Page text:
Brexit Bulletin: Riddle of the 'Brexit dividend'

James Rothwell
Britain's Prime Minister Theresa May makes a speech at the Royal Free Hospital in north London

Theresa May has unveiled a bold new plan to inject £20bn into the NHS by 2023, funded by tax hikes and a so-called “Brexit dividend.”

This dividend is the sum of money we currently send each year to Brussels in EU budget payments, which according to the famous red bus pledge tallies at around £350m per week, or £18bn per year.

The government says once we leave the EU it will be free to siphon that money into more useful causes, such as NHS spending.

However, while it is not contested that the UK would stop sending billions to Brussels each year after a clean Brexit, the full picture is more complicated.

Firstly, Britain is one of the few EU member states to have a budget rebate, which was negotiated by Margaret Thatcher in 1985.

Thanks to the Iron Lady, Britain gets £4bn of its money back each year. And according to government figures, the UK’s budget payment after the rebate has been applied is only £13bn per year.

That works out to £250m being sent to the EU each week, rather than £350m.

Boris Johnson standing in front of the Vote Leave bus

The UK also wants to retain access to several EU programmes, such as Erasmus and Horizon 2020, and replace certain EU projects with a domestic equivalent. For example, it wants to set up a Shared Prosperity Fund which will cost about £1bn per year.

Let’s estimate those post-Brexit costs conservatively at £4bn per year - which is £76m per year.

That reduces the Brexit dividend to £174m per week, which is still a handsome sum of money to play with.

However, the government also says it will replace EU farming subsidies with UK subsidies at an estimated cost of £3bn per year, or £57m per week.

That whittles the dividend down again, to £117m per week.

We must also factor in the UK agreeing to a £39bn Brexit divorce bill. We will be paying that off for several decades, but the biggest installment is due in 2021 and expected to cost £6bn (or £115m per week).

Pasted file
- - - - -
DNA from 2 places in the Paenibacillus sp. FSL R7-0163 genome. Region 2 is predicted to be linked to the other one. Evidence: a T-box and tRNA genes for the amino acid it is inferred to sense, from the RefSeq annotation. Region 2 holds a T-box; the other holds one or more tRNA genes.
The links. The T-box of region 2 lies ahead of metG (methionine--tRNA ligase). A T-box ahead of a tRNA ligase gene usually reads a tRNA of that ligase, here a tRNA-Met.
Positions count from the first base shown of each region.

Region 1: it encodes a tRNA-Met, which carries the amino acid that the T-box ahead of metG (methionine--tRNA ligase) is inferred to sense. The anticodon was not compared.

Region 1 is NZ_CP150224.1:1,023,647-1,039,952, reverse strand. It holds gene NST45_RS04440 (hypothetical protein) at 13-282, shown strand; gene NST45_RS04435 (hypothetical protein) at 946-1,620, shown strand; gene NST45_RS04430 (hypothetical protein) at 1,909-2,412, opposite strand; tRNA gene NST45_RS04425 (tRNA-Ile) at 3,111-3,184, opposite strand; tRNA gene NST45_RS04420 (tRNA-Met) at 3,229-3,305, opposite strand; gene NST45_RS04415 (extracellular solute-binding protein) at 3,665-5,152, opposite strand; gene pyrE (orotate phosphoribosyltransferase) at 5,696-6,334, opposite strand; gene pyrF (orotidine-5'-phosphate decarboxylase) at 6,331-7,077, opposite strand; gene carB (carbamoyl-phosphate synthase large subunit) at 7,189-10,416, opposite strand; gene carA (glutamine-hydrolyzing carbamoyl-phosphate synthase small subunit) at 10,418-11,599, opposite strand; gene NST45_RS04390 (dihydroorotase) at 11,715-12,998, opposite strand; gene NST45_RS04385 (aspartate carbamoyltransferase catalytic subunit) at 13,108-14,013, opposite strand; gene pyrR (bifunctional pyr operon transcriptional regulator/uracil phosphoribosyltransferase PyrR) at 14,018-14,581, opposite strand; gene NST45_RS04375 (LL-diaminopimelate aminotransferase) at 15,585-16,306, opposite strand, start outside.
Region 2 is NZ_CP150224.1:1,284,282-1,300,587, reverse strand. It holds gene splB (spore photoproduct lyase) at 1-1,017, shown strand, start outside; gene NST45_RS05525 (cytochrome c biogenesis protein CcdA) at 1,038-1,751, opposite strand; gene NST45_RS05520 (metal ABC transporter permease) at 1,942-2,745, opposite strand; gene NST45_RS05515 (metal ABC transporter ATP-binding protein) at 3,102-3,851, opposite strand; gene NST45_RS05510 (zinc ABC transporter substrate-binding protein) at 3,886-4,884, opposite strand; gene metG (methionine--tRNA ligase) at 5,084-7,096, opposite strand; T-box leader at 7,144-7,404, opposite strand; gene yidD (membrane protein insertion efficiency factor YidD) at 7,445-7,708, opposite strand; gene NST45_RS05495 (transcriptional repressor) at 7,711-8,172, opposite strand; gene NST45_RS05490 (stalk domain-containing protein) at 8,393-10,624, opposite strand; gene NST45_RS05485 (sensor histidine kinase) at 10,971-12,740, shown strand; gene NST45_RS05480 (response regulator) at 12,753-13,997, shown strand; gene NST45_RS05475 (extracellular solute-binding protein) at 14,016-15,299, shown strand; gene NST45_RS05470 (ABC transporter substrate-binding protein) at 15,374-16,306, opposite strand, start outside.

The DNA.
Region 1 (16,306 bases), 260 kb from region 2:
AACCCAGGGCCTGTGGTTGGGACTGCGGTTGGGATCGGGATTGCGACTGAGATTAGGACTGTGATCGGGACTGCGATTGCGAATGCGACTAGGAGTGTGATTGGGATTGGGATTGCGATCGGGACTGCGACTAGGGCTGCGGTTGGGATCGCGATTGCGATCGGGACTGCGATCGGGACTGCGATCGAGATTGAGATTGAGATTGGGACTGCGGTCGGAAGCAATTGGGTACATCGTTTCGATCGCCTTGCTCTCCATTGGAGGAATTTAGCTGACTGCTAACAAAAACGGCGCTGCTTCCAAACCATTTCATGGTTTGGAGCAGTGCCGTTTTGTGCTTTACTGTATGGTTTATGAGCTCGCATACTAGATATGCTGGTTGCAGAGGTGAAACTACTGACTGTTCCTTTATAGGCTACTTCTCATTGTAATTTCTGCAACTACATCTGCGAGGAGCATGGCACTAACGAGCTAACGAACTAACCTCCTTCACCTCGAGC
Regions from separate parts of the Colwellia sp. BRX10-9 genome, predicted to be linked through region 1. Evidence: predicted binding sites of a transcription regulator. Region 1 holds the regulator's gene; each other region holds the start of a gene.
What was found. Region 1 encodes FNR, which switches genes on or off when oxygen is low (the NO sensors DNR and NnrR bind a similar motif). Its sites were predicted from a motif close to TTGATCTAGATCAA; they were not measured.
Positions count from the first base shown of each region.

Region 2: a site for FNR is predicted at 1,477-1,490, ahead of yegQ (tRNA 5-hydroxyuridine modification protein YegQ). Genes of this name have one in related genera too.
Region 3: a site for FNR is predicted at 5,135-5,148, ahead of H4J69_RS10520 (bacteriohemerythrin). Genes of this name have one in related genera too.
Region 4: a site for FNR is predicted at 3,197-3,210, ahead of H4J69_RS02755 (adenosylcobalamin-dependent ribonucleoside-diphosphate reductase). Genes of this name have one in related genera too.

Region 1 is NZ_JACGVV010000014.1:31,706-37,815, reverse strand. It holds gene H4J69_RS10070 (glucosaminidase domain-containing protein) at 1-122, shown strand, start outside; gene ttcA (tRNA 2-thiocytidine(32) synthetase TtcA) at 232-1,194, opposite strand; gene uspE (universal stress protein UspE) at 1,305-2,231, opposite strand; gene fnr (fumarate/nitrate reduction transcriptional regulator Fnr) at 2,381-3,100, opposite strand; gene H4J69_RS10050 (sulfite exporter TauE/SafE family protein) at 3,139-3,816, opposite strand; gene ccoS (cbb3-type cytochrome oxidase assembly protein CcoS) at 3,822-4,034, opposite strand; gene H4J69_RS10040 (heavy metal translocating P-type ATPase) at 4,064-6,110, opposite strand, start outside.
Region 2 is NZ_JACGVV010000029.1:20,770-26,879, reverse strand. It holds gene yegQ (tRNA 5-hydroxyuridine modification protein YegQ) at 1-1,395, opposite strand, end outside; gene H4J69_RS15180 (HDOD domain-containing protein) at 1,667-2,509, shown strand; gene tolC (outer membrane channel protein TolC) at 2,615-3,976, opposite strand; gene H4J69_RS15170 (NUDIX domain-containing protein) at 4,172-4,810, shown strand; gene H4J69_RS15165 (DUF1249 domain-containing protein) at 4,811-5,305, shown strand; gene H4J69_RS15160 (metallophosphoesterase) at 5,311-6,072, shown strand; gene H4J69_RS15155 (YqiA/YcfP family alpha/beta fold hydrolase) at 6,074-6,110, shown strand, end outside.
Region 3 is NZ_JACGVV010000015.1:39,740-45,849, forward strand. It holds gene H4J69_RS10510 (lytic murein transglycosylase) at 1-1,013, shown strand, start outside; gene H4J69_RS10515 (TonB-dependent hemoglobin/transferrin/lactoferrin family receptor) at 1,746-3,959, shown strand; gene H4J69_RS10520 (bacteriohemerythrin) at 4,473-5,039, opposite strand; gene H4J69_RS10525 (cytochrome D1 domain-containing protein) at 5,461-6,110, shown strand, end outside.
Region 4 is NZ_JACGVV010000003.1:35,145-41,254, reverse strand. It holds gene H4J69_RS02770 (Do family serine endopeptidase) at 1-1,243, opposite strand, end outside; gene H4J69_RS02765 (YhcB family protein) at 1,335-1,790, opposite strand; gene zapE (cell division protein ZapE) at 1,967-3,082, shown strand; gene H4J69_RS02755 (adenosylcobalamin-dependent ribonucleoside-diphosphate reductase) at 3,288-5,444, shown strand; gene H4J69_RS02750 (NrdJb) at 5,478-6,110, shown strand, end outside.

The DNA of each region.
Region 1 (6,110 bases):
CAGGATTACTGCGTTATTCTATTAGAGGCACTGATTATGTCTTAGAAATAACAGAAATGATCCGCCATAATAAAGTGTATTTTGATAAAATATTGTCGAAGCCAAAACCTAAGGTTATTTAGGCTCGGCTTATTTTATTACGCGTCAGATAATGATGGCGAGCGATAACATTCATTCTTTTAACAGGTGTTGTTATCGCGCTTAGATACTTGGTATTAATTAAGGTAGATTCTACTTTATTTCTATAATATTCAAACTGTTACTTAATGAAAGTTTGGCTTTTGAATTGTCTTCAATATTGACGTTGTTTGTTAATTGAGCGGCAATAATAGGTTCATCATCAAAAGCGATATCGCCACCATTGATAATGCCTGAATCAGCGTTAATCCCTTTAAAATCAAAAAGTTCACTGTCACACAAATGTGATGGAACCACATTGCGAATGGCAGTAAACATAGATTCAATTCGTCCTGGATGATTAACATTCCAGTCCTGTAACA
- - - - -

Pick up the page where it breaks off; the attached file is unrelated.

Then we are expected to pay £5bn in 2022 and £3bn in 2023. By my calculation, this leaves us with a Brexit dividend of only £2m per week in 2021, £21m per week in 2022 and £89m per week in 2023, at which point the Brexit bill payments fall substantially.

Remember: Mrs May says she will raise £20bn extra cash for the NHS by 2023.

In the end, the government ends up with a small Brexit dividend that can provide only a fraction of the sum pledged by Mrs May.

The rest, as reported by my colleague Ed Malnick, will likely be picked up via stealthy tax increases.

And this is all assuming there is no hit whatsoever to public finances for the first few years after Brexit. The Institute for Fiscal Studies believes there will be a hit, to the tune of £15bn per year. That would wipe out the Brexit dividend altogether.

Football fun at UK's Brussels HQ

To Brussels, where this week’s round of negotiations has gotten off to a slow start.

Neither side is particularly hopeful of a big breakthrough this week. Michel Barnier won't even be in Brussels - he heads to Dublin later this week with Jean-Claude Juncker, and then on to the Netherlands.

That means there will not be a finger-wagging press conference from Mr Barnier in the European Commission headquarters on Friday.

It also appears that David Davis doesn’t plan on being in town this week either.

But it’s not all doom and gloom.

My colleague James Crisp has learned that British diplomats will be settling down to watch England v Tunisia this evening in their Brussels office bar - which features a Number 10 Downing Street-style door.